The premise of “The Watchman’s Rattle” is that the complexity of societal problems are growing at such a rate that they are outpacing the human brain’s capacity to comprehend them, not to mention solve them.
The material about how neuroscience is beginning to measure how the brain generates sudden insights or, as some people call it, the “eureka” moment is fascinating stuff, which might have been the subject in and of itself for a good book about how people think and solve problems. But “The Watchman’s Rattle” tends to fall apart where the author starts to commit sociology to try to support her main premise.
Her historical case histories, about how the Mayan, Imperial Roman, and Khmer civilizations declined and fell are somewhat suspect. The reasons cited for the fall of Rome are particularly simplistic. Why Rome fell has been the subject of argument since at least Gibbon in the 18th Century and likely before.
The author also has an annoying habit of going off into irrelevant tangents, touching on the subjects of child rearing or the War in Iraq, to give two examples. One should stick to the focus of the premise.
When one is examining the question, are social problems growing too complex for the human brain to handle, one inevitably begins to wonder if the author is looking in the wrong place as to why short term fixes are chosen over long term solutions and why problems tend to fester while people wrangle over what to do about them.
The problem, contrary to what the author of “The Watchman’s Rattle” seems to think, does not lay with insufficient brain power. Innovative and out of the box solutions exist for just about every societal problem one can think of. The trick is evaluating those solutions to find the best one in a political and cultural context that tends to make acceptance of solutions difficult at best.
Areas ranging from social security, to education, to the prospect of Iran obtaining nuclear weapons are problems that have ready solutions. But proposals to privatize part or all of social security, provide vouchers for poor students to attend private schools, and effect regime change in Iran garner responses ranging from indifference to outright hostility. The reasons for those reactions have little to do with the merits of the solutions.
This is not a problem exclusive to democracies. With all due respect to Thomas Friedman, fascist tyrannies such as China behave just as stupidly as democracies, perhaps more so since they tend not to tolerate opposing points of view.
How does one penetrate the fog of culture and politics and start solving problems? Unfortunately “The Watchman’s Rattle”, though it tries to make a stab at it, does not greatly enlighten the reader on that score.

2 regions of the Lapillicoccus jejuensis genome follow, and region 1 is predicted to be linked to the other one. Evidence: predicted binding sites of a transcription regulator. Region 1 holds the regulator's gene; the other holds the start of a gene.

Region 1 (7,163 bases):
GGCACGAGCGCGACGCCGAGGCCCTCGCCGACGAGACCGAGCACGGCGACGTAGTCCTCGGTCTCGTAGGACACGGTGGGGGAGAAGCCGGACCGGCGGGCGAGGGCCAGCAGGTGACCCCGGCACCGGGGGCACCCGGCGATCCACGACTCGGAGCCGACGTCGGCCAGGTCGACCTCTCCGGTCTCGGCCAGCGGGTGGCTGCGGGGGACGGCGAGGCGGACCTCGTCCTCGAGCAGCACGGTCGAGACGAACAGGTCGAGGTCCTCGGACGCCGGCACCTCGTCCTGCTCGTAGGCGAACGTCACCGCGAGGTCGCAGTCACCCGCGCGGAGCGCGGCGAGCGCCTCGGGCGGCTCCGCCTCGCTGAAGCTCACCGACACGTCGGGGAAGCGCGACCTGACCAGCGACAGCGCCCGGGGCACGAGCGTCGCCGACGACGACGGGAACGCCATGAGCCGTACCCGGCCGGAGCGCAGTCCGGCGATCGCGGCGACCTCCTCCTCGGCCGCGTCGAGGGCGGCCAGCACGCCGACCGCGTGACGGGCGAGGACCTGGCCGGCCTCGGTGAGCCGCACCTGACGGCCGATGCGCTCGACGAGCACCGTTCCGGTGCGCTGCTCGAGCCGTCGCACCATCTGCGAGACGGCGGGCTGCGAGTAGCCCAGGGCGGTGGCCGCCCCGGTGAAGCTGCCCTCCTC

How does one, for instance, distinguish between “irrational opposition” and the more rational kind? People who support Obamacare no doubt dub the opposition as “irrational.” The opposition would tend to hold another view. It’s not a question of brain power. Both proponents and opponents of Obamacare have intelligent people among them. But one side is wrong and the other right. The fact of who is which has more to do with the political and cultural context in which they operate.
The problem that the author often touches on as an example–that of “climate change”–is even worse. There is serious disagreements over the nature of the problem, whether there is even a problem, and accusations of bad faith and even corruption to contend with.
And what exactly is “extreme economics?” The author suggests that there needs to be a diversity of economic systems, as if free market capitalism and communism were somehow both morally equivalent and equally effective. She also tends to gloss over the difference in the economies of, say, the United States, with its relative tolerance of a free market, and the more social democratic approach of Europe, for example.
Indeed, even the economies between different states of the United States–say the more free market approach of Texas as opposed to the more bureaucratic, big government system in California–differ tremendously.
In summary, “The Watchman’s Rattle” provides an interesting neuroscience insight, touches on a societal problem, and then just sort of meanders about in vain search of a conclusion. Mores the pity.
Source: The Watchman’s Rattle, Rebecca Costa, Vanguard Press, 2010